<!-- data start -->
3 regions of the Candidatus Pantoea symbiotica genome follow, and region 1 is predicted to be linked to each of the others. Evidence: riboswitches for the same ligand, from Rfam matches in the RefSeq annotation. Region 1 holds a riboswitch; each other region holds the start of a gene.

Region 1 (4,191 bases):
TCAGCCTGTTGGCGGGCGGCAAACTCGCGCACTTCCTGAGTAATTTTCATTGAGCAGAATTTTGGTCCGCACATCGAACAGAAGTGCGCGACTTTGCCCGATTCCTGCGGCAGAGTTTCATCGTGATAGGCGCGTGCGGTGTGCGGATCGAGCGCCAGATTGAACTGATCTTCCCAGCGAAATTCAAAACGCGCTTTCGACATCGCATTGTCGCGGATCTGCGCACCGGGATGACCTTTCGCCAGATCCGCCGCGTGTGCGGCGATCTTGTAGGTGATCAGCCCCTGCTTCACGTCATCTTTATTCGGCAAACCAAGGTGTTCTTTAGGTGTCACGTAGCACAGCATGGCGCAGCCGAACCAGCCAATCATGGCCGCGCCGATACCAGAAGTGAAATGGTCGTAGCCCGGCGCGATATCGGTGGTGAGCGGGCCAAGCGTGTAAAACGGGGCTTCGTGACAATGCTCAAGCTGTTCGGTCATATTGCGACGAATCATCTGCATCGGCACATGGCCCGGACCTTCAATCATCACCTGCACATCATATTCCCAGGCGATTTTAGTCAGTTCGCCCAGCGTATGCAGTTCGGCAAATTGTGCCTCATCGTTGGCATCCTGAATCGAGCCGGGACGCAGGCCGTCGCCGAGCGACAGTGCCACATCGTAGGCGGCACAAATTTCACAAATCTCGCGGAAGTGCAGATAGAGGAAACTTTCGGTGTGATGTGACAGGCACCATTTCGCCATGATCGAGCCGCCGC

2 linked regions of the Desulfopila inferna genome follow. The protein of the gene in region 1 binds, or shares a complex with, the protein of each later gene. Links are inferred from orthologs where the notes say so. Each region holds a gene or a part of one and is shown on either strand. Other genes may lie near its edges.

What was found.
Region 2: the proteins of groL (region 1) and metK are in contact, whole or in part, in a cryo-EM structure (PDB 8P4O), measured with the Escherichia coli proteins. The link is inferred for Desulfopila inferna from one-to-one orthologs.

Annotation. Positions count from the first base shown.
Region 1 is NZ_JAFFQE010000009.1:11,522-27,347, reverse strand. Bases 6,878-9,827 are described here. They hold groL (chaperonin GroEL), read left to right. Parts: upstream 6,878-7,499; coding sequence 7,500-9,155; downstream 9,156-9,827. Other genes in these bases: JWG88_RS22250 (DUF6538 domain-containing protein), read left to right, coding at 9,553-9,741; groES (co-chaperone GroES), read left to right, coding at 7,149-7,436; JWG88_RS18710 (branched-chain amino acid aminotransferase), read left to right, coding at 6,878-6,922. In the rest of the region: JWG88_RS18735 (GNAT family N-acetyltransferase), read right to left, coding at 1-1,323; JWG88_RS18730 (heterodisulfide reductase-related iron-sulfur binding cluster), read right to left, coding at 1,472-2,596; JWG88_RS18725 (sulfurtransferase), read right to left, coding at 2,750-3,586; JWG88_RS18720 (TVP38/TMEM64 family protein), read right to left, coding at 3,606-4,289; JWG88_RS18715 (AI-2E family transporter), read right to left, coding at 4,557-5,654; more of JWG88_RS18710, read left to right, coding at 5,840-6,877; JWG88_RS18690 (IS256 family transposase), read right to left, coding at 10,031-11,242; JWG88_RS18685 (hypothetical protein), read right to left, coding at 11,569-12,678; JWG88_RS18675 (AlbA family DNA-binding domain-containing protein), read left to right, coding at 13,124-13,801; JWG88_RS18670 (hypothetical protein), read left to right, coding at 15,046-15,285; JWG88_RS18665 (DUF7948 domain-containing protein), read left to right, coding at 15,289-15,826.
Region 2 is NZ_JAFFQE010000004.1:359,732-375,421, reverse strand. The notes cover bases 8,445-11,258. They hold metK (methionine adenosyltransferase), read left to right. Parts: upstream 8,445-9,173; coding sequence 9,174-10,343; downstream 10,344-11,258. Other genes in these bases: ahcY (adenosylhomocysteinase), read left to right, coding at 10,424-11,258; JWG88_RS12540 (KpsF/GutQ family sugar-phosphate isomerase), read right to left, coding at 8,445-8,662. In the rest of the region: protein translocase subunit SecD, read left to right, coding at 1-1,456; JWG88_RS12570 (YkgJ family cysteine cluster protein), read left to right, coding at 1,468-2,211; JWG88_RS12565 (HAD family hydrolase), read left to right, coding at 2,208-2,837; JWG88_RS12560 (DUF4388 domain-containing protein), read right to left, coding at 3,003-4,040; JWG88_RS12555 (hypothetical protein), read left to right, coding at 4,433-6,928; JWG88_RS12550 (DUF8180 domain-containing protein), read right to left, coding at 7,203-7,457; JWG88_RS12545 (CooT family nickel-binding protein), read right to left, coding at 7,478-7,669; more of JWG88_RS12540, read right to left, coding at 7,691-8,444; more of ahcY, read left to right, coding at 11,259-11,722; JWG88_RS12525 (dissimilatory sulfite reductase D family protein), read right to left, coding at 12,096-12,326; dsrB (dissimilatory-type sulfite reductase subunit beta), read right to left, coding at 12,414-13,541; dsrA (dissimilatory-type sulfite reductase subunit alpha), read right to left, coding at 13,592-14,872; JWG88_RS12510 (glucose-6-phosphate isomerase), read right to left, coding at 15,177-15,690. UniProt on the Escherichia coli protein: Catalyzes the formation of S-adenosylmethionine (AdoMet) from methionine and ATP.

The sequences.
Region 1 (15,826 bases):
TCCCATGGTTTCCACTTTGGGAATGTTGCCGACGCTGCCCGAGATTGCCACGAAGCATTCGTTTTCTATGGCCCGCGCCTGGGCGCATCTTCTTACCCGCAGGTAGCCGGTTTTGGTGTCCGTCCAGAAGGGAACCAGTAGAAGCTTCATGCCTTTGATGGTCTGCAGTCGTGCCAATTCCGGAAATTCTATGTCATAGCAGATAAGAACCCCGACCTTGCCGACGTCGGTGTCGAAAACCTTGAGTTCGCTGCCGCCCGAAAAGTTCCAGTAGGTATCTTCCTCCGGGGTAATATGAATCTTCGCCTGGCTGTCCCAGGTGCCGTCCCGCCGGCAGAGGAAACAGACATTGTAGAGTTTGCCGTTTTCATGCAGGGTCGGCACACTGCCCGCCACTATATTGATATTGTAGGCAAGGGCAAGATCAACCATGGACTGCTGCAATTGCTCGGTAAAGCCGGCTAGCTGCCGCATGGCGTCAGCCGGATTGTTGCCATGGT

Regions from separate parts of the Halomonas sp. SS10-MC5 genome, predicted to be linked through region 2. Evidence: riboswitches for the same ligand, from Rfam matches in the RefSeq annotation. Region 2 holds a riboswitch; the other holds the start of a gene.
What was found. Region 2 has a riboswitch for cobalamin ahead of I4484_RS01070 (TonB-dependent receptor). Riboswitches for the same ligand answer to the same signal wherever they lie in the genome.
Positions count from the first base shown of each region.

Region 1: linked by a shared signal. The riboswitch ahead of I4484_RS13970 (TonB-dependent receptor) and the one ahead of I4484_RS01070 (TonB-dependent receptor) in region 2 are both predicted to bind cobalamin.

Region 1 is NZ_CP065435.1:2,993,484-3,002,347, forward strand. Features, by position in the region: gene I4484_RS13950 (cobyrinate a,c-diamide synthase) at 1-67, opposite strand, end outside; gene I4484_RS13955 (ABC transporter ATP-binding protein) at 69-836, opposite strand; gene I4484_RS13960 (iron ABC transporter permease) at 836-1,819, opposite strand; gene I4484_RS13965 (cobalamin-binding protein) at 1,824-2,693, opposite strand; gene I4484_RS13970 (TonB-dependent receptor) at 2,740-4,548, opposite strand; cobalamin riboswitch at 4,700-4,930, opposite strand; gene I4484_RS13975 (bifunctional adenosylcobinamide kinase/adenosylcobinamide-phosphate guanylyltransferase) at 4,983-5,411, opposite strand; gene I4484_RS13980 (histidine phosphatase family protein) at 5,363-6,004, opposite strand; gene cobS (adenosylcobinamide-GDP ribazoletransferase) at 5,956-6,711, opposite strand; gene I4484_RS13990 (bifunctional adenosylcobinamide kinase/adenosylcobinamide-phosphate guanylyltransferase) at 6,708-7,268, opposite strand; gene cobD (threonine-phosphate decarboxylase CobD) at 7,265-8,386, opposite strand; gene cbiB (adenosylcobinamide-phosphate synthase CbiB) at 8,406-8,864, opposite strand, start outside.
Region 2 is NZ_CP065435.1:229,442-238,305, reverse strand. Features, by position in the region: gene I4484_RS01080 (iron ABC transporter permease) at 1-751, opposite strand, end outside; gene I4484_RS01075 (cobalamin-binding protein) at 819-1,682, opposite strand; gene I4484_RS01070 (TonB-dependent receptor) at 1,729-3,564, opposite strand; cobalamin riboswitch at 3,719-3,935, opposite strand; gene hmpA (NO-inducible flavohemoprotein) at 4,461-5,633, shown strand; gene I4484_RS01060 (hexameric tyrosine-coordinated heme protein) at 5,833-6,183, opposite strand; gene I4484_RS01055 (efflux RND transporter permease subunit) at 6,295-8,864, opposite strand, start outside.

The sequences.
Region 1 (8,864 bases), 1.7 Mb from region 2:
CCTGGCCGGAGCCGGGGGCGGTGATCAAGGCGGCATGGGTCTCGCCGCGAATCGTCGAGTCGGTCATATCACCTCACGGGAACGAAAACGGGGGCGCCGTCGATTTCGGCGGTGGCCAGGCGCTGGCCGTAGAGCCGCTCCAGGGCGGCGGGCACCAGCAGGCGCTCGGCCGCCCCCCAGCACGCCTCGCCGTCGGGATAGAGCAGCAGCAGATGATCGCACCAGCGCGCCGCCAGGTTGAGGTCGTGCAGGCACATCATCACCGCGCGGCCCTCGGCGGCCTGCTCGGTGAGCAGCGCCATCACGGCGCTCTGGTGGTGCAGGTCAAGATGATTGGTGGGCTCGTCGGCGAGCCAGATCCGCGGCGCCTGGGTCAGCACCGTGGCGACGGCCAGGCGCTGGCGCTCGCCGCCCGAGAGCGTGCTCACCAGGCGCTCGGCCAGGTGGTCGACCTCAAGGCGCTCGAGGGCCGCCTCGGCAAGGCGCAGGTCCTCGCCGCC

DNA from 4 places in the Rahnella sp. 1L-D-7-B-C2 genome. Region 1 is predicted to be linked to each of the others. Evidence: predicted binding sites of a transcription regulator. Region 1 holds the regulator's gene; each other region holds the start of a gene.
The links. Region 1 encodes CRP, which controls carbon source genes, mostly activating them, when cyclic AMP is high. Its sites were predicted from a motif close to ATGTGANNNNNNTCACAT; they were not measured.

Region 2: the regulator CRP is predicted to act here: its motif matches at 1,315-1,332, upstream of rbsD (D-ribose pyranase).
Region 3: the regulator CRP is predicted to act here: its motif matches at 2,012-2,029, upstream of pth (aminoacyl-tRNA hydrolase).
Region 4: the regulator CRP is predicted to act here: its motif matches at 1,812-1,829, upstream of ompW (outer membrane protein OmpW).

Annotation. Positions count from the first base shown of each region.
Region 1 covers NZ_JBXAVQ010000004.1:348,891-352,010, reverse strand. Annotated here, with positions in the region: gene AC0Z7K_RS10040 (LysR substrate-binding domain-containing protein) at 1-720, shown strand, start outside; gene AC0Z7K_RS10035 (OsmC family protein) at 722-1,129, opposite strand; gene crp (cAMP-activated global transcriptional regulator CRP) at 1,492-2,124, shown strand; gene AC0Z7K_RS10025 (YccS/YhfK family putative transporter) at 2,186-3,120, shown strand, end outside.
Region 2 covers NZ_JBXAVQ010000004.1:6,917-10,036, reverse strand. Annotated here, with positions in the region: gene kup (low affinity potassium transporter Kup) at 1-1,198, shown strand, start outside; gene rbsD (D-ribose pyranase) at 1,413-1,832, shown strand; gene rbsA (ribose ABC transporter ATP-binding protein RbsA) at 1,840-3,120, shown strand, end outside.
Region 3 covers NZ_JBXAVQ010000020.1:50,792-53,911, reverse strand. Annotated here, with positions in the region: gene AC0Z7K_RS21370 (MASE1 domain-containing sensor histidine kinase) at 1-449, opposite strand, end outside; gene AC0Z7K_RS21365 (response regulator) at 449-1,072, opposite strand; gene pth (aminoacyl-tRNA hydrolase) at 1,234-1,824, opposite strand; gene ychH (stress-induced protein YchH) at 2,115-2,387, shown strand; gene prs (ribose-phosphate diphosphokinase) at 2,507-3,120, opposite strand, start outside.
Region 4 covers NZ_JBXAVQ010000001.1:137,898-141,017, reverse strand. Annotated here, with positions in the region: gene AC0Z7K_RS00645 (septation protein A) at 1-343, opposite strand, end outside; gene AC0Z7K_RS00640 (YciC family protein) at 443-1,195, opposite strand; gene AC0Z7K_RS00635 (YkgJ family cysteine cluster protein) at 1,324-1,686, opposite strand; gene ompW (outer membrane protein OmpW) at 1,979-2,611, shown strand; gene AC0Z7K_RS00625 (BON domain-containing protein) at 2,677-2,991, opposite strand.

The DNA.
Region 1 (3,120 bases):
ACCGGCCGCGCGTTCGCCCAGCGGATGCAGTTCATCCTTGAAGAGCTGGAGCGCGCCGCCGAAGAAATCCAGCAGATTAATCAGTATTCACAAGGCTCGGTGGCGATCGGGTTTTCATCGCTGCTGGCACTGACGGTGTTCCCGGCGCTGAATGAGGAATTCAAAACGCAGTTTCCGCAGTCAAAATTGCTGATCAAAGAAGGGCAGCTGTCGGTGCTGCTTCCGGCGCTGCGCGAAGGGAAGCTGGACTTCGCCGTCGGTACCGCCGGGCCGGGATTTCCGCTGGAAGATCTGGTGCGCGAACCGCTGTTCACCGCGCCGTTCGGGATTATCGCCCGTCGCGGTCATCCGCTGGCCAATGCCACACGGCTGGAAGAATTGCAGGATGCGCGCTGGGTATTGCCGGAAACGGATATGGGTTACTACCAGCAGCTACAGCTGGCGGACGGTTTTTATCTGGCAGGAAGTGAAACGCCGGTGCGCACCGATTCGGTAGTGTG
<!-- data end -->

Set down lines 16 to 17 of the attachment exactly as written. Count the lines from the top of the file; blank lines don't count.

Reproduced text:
Region 1: linked by a shared signal. The riboswitch ahead of I4484_RS13970 (TonB-dependent receptor) and the one ahead of I4484_RS01070 (TonB-dependent receptor) in region 2 are both predicted to bind cobalamin.

Region 1 is NZ_CP065435.1:2,993,484-3,002,347, forward strand. Features, by position in the region: gene I4484_RS13950 (cobyrinate a,c-diamide synthase) at 1-67, opposite strand, end outside; gene I4484_RS13955 (ABC transporter ATP-binding protein) at 69-836, opposite strand; gene I4484_RS13960 (iron ABC transporter permease) at 836-1,819, opposite strand; gene I4484_RS13965 (cobalamin-binding protein) at 1,824-2,693, opposite strand; gene I4484_RS13970 (TonB-dependent receptor) at 2,740-4,548, opposite strand; cobalamin riboswitch at 4,700-4,930, opposite strand; gene I4484_RS13975 (bifunctional adenosylcobinamide kinase/adenosylcobinamide-phosphate guanylyltransferase) at 4,983-5,411, opposite strand; gene I4484_RS13980 (histidine phosphatase family protein) at 5,363-6,004, opposite strand; gene cobS (adenosylcobinamide-GDP ribazoletransferase) at 5,956-6,711, opposite strand; gene I4484_RS13990 (bifunctional adenosylcobinamide kinase/adenosylcobinamide-phosphate guanylyltransferase) at 6,708-7,268, opposite strand; gene cobD (threonine-phosphate decarboxylase CobD) at 7,265-8,386, opposite strand; gene cbiB (adenosylcobinamide-phosphate synthase CbiB) at 8,406-8,864, opposite strand, start outside.